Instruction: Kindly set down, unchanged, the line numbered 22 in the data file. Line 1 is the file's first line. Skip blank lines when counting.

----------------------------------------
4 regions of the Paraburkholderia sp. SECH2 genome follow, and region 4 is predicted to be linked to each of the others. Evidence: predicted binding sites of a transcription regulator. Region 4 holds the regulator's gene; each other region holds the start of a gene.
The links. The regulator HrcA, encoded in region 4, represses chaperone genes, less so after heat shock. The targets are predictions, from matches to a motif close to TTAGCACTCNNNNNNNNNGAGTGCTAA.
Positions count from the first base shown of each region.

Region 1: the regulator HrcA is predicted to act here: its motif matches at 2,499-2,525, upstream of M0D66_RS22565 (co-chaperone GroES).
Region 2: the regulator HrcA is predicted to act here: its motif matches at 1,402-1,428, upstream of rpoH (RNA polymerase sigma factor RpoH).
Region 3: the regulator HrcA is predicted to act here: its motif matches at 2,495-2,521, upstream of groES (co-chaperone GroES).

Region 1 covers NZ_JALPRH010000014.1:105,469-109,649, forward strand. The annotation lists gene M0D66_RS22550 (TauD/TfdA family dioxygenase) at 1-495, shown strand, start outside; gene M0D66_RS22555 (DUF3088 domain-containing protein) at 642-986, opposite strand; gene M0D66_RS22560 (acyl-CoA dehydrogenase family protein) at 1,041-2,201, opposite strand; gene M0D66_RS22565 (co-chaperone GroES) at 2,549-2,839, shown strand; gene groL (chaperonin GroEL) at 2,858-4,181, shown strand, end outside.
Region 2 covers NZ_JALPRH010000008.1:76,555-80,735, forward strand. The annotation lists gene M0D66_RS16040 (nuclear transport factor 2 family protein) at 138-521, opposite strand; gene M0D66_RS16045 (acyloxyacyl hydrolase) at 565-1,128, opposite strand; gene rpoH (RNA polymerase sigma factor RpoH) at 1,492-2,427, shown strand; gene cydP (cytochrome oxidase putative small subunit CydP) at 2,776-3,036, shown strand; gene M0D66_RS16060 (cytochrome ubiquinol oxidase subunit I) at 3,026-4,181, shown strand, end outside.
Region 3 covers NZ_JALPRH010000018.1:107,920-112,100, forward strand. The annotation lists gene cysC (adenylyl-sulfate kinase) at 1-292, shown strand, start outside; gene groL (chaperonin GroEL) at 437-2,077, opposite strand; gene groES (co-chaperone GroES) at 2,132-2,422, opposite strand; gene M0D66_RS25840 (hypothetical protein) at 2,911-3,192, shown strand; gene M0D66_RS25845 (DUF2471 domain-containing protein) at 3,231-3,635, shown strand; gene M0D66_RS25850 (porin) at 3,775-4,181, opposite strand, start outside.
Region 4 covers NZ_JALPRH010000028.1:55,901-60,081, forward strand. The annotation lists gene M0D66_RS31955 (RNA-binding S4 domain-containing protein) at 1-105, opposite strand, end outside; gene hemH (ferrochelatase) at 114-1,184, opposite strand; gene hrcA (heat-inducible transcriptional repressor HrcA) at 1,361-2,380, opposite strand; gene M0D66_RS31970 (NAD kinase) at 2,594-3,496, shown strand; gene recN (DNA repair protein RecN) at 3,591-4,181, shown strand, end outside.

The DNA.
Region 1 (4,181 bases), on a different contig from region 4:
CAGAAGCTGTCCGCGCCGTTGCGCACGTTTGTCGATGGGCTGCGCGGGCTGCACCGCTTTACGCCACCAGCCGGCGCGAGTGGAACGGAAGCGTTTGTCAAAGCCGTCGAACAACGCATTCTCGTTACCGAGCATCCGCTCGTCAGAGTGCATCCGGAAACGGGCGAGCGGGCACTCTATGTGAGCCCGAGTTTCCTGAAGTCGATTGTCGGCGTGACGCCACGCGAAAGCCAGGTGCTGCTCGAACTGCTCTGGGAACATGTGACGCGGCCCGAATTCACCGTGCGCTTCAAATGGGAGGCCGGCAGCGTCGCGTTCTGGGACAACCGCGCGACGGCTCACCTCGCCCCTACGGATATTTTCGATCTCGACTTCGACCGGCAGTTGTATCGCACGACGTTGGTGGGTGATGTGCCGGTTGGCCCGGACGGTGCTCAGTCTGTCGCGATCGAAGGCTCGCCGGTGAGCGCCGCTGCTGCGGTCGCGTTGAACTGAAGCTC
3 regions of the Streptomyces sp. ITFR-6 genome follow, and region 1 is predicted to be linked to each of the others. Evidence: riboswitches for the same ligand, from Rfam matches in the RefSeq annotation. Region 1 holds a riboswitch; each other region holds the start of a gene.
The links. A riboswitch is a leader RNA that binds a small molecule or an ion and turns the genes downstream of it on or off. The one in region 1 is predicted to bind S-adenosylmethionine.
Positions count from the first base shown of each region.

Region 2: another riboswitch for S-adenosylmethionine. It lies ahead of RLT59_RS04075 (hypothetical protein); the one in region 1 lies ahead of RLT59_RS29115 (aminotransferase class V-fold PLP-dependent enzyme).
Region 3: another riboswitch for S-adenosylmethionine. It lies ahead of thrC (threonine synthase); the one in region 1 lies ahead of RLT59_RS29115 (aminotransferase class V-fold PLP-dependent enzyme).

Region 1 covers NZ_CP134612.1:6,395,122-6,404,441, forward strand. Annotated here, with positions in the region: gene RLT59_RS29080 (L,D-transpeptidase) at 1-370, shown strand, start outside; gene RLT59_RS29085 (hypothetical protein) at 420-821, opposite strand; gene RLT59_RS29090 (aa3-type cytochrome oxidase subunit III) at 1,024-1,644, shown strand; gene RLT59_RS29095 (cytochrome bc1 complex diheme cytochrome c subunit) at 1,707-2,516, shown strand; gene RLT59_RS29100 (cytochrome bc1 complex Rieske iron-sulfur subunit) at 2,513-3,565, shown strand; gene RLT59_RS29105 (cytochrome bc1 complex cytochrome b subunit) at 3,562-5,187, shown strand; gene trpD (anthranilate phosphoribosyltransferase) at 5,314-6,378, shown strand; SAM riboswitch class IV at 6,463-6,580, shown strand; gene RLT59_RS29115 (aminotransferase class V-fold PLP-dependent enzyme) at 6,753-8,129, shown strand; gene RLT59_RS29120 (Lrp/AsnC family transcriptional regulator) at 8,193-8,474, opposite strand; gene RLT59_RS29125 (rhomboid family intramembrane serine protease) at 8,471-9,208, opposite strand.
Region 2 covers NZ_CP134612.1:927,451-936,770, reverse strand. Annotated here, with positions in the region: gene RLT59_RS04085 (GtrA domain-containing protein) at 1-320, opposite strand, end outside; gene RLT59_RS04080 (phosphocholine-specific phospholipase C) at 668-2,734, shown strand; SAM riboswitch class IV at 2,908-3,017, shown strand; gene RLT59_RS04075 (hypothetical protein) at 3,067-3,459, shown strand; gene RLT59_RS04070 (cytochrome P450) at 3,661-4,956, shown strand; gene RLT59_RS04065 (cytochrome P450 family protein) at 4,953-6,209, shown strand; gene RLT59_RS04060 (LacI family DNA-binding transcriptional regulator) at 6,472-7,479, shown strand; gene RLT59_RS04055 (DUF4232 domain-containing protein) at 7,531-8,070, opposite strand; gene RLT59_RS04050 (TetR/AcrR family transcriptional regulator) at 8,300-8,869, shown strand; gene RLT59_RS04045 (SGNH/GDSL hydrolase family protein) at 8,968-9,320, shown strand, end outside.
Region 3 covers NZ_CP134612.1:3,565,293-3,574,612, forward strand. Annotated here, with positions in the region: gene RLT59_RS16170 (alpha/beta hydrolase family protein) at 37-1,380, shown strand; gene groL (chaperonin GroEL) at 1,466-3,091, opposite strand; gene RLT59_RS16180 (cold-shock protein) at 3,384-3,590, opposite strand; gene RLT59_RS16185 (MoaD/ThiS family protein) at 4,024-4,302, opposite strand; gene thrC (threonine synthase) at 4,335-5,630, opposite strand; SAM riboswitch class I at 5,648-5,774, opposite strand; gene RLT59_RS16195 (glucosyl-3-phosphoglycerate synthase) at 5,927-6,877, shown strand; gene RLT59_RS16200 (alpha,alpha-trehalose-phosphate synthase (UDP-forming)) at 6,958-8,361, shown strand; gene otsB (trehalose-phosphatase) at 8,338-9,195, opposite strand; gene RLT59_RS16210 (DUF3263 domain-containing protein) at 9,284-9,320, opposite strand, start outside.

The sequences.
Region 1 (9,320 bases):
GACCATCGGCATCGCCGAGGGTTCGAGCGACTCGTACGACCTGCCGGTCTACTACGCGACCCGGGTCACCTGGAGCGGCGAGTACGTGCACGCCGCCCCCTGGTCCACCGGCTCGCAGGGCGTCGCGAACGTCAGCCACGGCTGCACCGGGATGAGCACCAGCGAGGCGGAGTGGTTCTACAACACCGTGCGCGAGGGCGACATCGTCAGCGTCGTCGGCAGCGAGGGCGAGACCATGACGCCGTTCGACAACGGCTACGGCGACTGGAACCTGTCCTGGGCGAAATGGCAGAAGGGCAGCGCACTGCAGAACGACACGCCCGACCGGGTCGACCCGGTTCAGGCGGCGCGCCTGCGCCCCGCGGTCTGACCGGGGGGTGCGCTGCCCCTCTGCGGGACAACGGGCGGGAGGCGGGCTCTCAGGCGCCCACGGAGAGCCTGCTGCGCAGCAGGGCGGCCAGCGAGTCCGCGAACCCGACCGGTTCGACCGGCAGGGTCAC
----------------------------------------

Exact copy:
The sequences.